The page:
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Chicago Spotlight: October 2008

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Nick Sandys in Dr. Jekyll and Mr. Hyde
(© Michael Brosilow)
Halloween has emerged as the second favorite holiday among Chicago theater companies. It never will catch Christmas, but each year there seems to be more and more creepy-crawly shows served up in October. Just consider the following: Jeffrey Hatcher's version of Dr. Jekyll and Mr. Hyde at Northlight Theatre (through October 26); a world premiere adaptation of Oscar Wilde's metaphysical horror story, The Picture of Dorian Gray, at Lifeline Theatre (through November 2); Frankenstein in Love, presented by Will Act For Food at the Chemically Imbalanced Theatre (through November 1); The Texas Chainsaw Musical offered by New Millennium Theatre Company at the National Pastime Theatre (through November 1); and The Passion of Dracula, presented in a genuine neo-gothic mansion by First Folio Theatre (through November 2).

Also, a new work of adult fairytale fantasy called Gregor and the Squonk from Tympanic Theatre Company at Bailiwick (October 4-November 1); Night Falls at Annoyance Productions (October 5-November 2), offering four original episodes in the style of The Twilight Zone; Disturbed III, a 30-minute, environmental Grand Guignol-style shock show offered every half-hour by Oracle Productions (October 10-November 1); A Horrifying Evening featuring readings from Lovecraft and Poe, offered by Azusa Productions at the North Lakeside Cultural Center (October 17-November 1); and Martian Invasion! Decoding the War of the Worlds, performed by WNYC's Radio Lab at Victory Gardens Theatre (October 26-27), honoring the 70th anniversary of Orson Welle's War of the Worlds radio broadcast.

October is especially rich for musical theater fans with Dirty Dancing at the Cadillac Palace (through December 7), the U.S. premiere of the successful London show, adapted from the famous film; All Shook Up at the Marriott Theatre in Lincolnshire, staged by award-winning Marc Robbin and starring New York hottie Tyler Hanes (through December 7); Side by Side by Sondheim at Light Opera Works (through November 9); Forbidden Broadway Dancing with the Stars, at the Royal George Cabaret (beginning October 14); Chicago diva Barbara Robertson playing the title role in Mame at Drury Lane Oakbrook Terrace Theatre (October 9-December 21); and John Herrera (Tony nominated former Chicagoan) starring in a new musical, co-authored by Julia Cameron, The Medium at Large, at the Village Players (October 17-November 16).

Drama will be represented by Kita y Fernanda, an English-language play about two Latina women separated by economic class, by noted Latina author Tanya Saracho, at the 16th Street Theatre in Berwyn (October 2-25); then, the North American premiere of generational drama On the Shore of the Wide World, by Simon Stephens, winner of the 2006 Olivier Award for Best New Play, presented by Griffin Theatre at Theatre Building Chicago (October 5-November 16). Another American premiere will be Seven Doors/Seiben Turen, translated from the German of contemporary author Botho Strauss, staged by the Premiere Theatre at Prop Thtr (October 5-26).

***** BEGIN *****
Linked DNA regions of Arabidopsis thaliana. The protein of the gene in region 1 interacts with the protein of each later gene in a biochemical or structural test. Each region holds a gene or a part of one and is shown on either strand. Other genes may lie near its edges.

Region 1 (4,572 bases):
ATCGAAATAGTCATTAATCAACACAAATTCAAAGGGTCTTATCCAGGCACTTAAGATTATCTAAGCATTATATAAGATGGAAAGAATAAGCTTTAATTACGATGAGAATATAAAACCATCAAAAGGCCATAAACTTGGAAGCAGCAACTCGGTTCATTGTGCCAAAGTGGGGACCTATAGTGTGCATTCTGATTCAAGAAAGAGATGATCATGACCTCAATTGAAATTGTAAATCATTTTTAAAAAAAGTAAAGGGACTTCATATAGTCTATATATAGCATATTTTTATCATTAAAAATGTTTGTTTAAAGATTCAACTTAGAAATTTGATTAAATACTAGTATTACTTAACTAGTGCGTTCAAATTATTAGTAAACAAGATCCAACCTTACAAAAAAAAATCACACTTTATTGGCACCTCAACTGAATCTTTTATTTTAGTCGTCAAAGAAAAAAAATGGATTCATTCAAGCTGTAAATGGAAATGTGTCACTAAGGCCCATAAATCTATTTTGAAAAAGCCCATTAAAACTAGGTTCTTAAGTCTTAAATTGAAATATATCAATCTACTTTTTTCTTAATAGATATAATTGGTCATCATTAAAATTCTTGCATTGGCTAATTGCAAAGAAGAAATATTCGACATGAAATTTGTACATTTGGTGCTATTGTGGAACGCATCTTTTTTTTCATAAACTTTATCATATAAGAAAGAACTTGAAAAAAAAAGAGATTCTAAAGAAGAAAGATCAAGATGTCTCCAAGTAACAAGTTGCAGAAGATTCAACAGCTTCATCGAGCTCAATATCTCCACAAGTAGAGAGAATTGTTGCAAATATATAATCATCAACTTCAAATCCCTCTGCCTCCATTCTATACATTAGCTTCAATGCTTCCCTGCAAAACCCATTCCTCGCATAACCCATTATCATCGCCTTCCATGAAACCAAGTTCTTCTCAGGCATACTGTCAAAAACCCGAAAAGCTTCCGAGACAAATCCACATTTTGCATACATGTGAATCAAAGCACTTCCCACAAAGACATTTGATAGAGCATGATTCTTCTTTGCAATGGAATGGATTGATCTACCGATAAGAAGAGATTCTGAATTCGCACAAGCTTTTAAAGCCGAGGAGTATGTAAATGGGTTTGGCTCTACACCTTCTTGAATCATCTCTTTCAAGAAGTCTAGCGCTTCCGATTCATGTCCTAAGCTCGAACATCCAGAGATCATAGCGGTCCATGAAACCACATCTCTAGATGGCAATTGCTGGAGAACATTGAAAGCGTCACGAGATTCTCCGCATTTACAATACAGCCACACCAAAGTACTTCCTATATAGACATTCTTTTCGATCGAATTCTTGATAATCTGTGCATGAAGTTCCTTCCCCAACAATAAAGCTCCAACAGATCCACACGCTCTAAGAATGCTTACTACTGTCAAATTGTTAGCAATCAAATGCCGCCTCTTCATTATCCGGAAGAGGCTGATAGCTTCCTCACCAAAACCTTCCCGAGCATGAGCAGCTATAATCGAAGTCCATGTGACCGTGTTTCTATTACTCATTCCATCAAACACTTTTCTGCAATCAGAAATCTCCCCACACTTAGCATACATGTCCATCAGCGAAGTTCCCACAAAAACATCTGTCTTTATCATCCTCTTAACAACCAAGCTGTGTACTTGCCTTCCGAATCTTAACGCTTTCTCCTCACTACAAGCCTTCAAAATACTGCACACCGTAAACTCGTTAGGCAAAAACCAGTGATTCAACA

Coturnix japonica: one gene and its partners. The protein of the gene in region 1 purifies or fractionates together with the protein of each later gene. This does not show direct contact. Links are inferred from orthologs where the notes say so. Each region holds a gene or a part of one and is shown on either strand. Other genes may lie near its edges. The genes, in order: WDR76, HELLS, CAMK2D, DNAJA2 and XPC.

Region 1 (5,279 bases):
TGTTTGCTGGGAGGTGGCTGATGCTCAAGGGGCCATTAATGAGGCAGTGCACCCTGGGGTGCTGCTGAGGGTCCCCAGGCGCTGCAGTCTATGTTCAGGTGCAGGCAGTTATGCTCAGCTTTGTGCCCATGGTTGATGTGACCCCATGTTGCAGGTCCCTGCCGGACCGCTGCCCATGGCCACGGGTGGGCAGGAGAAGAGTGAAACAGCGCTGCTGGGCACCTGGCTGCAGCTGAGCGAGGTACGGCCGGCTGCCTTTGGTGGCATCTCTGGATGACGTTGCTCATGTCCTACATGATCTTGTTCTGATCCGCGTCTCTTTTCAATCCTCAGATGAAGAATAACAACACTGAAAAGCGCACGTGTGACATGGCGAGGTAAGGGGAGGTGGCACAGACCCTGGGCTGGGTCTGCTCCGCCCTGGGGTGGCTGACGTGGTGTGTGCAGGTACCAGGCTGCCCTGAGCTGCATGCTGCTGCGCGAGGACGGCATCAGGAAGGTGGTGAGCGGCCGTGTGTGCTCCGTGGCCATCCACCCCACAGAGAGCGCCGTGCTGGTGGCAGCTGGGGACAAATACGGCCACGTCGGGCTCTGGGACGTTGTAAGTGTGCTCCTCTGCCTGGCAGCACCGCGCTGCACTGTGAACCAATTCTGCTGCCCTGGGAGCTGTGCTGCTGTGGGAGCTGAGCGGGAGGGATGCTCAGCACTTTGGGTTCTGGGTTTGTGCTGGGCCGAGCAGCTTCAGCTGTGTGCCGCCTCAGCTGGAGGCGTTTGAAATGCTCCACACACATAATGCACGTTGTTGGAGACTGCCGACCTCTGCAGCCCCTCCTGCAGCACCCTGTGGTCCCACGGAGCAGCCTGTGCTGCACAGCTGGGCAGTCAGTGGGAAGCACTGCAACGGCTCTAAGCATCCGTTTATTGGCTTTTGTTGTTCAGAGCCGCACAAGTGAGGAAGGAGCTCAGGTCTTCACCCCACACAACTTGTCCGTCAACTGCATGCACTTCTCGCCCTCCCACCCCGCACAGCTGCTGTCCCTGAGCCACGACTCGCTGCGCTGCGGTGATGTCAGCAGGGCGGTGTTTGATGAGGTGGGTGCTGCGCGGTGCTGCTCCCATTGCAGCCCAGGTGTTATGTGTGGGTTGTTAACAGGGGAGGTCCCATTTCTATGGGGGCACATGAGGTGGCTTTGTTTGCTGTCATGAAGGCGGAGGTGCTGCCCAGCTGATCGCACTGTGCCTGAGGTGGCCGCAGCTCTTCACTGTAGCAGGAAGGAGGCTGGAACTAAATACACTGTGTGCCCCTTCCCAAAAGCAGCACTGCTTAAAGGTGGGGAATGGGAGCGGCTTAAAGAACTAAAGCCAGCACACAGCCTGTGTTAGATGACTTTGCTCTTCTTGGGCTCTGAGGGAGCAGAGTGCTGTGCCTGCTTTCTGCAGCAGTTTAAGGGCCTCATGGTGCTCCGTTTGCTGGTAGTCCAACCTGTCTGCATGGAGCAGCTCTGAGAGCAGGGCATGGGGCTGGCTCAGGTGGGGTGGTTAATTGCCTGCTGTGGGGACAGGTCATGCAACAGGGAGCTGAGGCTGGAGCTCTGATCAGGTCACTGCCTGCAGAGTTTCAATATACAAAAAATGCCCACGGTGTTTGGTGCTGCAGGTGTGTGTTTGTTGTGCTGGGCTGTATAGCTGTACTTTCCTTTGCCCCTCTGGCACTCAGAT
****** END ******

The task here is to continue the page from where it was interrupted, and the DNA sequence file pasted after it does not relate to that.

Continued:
Also, local wunderkind director Sean Graney (artistic director of The Hypocrites) tackles Christopher Marlowe's messy Elizabethan drama, The Troublesome Reign and Lamentable Death of Edward II, for Chicago Shakespeare Theater (October 8-November 9) with Jeffrey Carlson in the title role; Profiles Theatre offers the world premiere of Jason Wells' assassination comedy, Men of Tortuga (October 10-December 7), successfully developed in 2007 as part of the Steppenwolf Theatre Company First Look Festival; Victory Gardens Theater offers acclaimed writer Sarah Ruhl's Eurydice (October 3-November 9); while Stage Left presents the regional premiere of After Ashley (October 14-November 15), the prize-winning dark comedy by Gina Gionfriddo.

Finally, great literature takes center stage in two October productions. Connoisseurs of the work of Spanish poet Federico Garcia Lorca, martyred in the Spanish Civil War, anticipate Cabaret of Desire, an evening of mixed-media and multi-imaging inspired by his texts, presented by Blair Thomas & Company at the Storefront Theater (October 11-November 8); and the month closes with Lookingglass Theatre Company returning to Dostoevsky (they did The Idiot some years ago) with a new stage adaptation by Heidi Stillman of The Brothers Karamazov (October 15-December 7).


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